• Change passwords often and use best practices for creating strong passwords.
• Never share passwords with anyone, including co-workers.
• Try to send as little sensitive information as possible via email, and send sensitive information only to recipients who require it.
• Use spam filters and anti-virus software.
• When working remotely or on a personal device, use VPN software to access corporate email.
• Avoid accessing company email from public Wi-Fi connections.

Because technology and social sharing is such a huge part of our daily lives these days, it’s very important to be aware of how vulnerable you may be when surfing the Internet.

By applying some of these tips to your online accounts, you will drastically improve your online safety, but if you have any queries at all about your online safety, don’t hesitate to get in touch with your IT team.

Material provided by our friends at Data Protection Consulting


Learning Point: Check out the security of your home-working environment.

Many people are now working from home and for some people this is a new experience. Even if you are already used to working from home, you may now have additional people in your household sharing your workspace which can add to the challenges, especially if you have school age children.

It is easy to overlook the boundaries between work and home, when you are working from home. To keep a professional image, we need to work at keeping a virtual distinction as much as possible between the two, and dedicate specific time and space for work in your home environment.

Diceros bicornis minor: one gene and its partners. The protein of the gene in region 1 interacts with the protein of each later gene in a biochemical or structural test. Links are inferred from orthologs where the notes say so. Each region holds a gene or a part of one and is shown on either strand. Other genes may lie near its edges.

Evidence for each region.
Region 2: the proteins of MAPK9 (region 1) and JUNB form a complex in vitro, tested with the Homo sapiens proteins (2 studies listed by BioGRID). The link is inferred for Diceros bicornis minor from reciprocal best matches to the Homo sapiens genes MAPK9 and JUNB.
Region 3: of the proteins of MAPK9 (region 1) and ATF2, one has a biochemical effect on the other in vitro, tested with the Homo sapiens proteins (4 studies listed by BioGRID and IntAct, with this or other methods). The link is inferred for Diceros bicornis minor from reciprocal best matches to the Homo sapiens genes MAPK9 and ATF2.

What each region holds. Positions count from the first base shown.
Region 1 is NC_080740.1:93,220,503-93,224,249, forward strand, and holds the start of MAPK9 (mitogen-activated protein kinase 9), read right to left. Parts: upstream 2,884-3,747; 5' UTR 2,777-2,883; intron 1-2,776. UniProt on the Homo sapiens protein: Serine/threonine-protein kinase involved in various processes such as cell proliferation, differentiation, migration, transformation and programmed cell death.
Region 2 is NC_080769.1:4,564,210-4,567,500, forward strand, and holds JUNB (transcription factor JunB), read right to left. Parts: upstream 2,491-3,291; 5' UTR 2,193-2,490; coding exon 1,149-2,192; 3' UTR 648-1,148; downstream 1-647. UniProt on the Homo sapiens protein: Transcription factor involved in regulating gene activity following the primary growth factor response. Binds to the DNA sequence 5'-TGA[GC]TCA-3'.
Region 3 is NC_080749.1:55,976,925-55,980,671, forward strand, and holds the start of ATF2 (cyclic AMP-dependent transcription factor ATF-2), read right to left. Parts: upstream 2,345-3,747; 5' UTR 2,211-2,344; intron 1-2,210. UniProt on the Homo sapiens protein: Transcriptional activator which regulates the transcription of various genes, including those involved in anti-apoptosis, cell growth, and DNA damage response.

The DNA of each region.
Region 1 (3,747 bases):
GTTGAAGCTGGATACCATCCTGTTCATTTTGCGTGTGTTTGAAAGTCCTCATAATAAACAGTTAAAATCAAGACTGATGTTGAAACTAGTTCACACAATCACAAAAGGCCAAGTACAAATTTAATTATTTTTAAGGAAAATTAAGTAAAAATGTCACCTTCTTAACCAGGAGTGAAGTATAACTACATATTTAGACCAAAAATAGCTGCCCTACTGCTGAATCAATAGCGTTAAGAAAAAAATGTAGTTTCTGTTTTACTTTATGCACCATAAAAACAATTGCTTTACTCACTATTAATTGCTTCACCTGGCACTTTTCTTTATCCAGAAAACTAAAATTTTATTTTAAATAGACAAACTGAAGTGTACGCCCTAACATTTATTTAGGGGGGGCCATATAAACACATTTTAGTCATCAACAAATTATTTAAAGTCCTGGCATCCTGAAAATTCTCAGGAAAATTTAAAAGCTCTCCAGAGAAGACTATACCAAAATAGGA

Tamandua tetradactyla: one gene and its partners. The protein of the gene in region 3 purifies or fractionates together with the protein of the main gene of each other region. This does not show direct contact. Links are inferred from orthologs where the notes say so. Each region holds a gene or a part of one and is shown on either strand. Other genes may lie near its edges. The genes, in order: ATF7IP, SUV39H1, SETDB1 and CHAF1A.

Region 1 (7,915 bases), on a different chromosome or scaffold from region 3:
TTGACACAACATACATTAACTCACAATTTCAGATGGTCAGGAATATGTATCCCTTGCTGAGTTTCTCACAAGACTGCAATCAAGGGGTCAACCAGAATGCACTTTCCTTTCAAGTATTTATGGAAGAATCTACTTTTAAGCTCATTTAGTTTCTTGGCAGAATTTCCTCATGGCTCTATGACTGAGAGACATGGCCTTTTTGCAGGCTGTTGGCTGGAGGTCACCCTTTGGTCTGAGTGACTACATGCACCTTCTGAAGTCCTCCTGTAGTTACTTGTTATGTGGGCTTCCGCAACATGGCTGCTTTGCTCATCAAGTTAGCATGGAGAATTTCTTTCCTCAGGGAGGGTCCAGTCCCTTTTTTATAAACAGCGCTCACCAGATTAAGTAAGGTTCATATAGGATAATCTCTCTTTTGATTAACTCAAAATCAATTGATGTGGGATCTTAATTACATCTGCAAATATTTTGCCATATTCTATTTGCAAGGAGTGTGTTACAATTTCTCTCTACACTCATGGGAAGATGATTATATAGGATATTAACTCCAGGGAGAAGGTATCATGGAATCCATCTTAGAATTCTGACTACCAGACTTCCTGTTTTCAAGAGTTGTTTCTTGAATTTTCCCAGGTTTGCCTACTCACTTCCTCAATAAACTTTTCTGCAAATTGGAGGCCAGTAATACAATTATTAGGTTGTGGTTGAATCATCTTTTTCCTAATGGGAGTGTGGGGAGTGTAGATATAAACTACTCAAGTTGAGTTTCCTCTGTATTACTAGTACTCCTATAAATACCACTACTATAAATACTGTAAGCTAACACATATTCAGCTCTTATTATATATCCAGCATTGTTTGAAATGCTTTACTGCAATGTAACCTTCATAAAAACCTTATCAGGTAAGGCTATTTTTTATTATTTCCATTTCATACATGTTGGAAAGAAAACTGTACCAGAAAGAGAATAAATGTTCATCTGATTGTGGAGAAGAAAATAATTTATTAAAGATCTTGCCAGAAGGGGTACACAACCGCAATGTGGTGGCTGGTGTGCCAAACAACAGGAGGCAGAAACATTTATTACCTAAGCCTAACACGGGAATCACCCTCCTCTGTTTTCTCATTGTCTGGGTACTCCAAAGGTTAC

Many companies are understanding of intrusions from family members during this difficult period; however, you should still make sure you know what your employer expects from employees working from home by checking the company Remote Working policy. With common sense from employees and understanding from employers, we will all get through this challenging period.

Here are some tips to bear in mind when home working:

  • Before taking part in a video meeting, prepare ahead, checking out a suitable location in which to place your laptop. Test out the video and microphone settings, to ensure you can be seen and heard if needed, or muted and not seen according to your requirements. Remember to check your background.
  • Consider whether you need to secure any company paperwork containing personal information or confidential company data in a lockable cabinet or drawer. If this is not possible, discuss the situation with your line manager.
  • When making work telephone calls, ensure that other household members are not able to overhear the content of confidential conversations.
  • When using email to send or receive work related content use the company VPN (virtual private network). If your company does not have one, then ensure you password protect documents which contain personal data and double-check the recipients of your emails before you send them.
  • Office wastepaper should not be disposed of in domestic dustbins. Wastepaper should be stored securely until it can be taken to company premises for disposal. Ensure that all confidential wastepaper is shredded.Material provided by our friends at Data Protection Consulting